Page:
Activism’s New Paradigm

There has been a pronounced change on the part of shareholders—their makeup, tactics, goals and powers—a fact that every public company must pay close attention to today.

Consider elements from an activist’s agenda that you can adopt, leaving him or her with fewer complaints and suggestions. Activist investors often have reasonable ideas worth considering, so be open to contemplating those ideas objectively.

The hardest “suggestions” usually are requests for changes to the board. As noted earlier, preemptive board refreshment is often the best medicine. Post-activist unilateral appointment of new directors is certainly not as good as preemptive board refreshment, but it’s still better in many cases than remaining static with a board slate that is difficult to defend. Consider the options of agreeing to a third-party board candidate approved by both sides, setting a plan of refreshment, or appointing an alternative stockholder representative.

If you find yourself embroiled in a full, public proxy battle, early moves and press releases will set the tone and shape the future course, so contemplate them carefully with input from advisors.

“the costs OF A PROXY FIGHT often run $4m-$6m for a full campaign at a mid-cap company.”

We generally believe that canned press releases or attacks on the activist do not work. Today’s capital markets are sophisticated about activism, and these tactics, along with ad hominem attacks or pro forma pledges of fidelity to shareholders, no longer help a company.

Moreover, tactics from a bygone era are usually received poorly by shareholders and likely will be counterproductive. Suing an investor, for example, is almost always a bad idea. Adopting a poison pill, changing advance notice provisions, or adopting last-minute bylaw changes to thwart a shareholder also generally backfire. Shareholders now expect a substantive response to criticisms and suggestions. Respond to the shareholder on the merits.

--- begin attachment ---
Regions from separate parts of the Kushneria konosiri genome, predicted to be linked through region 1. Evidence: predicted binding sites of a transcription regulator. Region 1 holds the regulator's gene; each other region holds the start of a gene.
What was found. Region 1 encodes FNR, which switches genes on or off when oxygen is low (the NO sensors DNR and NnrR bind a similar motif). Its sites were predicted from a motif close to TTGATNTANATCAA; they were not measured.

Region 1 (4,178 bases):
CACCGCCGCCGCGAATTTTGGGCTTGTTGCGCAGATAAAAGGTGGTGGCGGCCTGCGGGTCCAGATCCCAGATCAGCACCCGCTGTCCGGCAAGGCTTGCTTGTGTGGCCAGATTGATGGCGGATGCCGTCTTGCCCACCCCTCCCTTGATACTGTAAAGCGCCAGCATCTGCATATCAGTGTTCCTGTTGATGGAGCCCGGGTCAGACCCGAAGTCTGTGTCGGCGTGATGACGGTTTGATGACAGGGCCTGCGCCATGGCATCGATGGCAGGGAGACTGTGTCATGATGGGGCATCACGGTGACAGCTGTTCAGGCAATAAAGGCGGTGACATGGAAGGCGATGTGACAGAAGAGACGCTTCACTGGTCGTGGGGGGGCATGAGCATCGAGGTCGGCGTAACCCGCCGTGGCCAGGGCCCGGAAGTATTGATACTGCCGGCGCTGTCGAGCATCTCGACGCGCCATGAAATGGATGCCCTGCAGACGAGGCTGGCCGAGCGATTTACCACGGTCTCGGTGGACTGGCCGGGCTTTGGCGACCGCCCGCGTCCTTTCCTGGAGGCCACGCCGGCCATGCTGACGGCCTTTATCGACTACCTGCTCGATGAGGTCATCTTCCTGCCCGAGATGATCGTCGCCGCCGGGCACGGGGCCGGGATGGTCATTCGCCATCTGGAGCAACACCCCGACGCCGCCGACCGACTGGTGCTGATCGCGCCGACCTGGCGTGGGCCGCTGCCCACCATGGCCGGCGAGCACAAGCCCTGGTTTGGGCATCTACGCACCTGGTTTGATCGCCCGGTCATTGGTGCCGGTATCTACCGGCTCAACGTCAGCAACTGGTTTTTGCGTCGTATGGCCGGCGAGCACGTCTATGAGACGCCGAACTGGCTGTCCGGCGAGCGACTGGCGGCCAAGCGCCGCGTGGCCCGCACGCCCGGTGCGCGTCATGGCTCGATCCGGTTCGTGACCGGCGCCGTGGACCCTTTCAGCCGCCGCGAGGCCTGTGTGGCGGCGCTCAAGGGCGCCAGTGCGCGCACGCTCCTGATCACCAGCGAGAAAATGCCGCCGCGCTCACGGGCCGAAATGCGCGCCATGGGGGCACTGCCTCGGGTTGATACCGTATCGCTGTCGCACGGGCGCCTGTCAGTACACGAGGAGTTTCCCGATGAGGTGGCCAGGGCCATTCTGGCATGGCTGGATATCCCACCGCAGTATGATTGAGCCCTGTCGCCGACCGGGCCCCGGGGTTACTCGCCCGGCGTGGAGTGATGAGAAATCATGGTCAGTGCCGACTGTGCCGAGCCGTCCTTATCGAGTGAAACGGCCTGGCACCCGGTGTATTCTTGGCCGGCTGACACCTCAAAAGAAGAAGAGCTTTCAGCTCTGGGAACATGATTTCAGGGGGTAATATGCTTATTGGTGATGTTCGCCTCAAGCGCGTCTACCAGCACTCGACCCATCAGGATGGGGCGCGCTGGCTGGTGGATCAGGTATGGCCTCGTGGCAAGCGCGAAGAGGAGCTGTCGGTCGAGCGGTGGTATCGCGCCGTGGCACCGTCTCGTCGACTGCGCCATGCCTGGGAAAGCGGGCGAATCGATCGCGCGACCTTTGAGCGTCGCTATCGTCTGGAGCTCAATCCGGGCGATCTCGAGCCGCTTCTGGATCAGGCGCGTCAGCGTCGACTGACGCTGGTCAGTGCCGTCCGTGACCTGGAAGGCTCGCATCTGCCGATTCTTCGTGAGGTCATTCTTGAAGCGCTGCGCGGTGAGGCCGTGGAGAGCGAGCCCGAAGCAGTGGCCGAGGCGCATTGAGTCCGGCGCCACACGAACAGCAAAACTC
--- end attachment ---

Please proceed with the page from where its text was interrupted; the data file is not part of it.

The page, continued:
Responses that work include the following:
• provide transparent, honest disclosures about the board’s rationale for its decisions and actions;
• demonstrate recognition of performance challenges with a clear plan for fixing them; and
• show how value will be created with the current plan, capital structure, management, and incentives.

Careful analysis of your shareholder base can prove critical in knowing how to shape the message and win votes. Stock surveillance services can aid in watching trading to ensure management knows where the stock is.

Finally, be sure to use the independent directors’ voice, especially if there is a strong history of board self-refreshment and shareholder board support. Use a director to sit down with shareholders and explain strategy (and paths not taken), operational performance, executive pay plan design and succession planning. Show the shareholders that the Board is thinking actively about all of these critical areas and
working hard on behalf of shareholders.


There’s no doubt the past decade has seen enormous change in the relationship between shareholders, management teams, and boards. In this new era, more than ever, it is important for boards to be well composed, for companies to contemplate all value creation opportunities and for all capital market actors to recognize that good ideas can originate both inside and outside the company.

Smart corporations take the lead, shaking up their own strategies, boards, governance, and engagement rules—before activists force them to.

Read more:
6 Questions You Should Address Before An Activist Does
A Director’s Perspective

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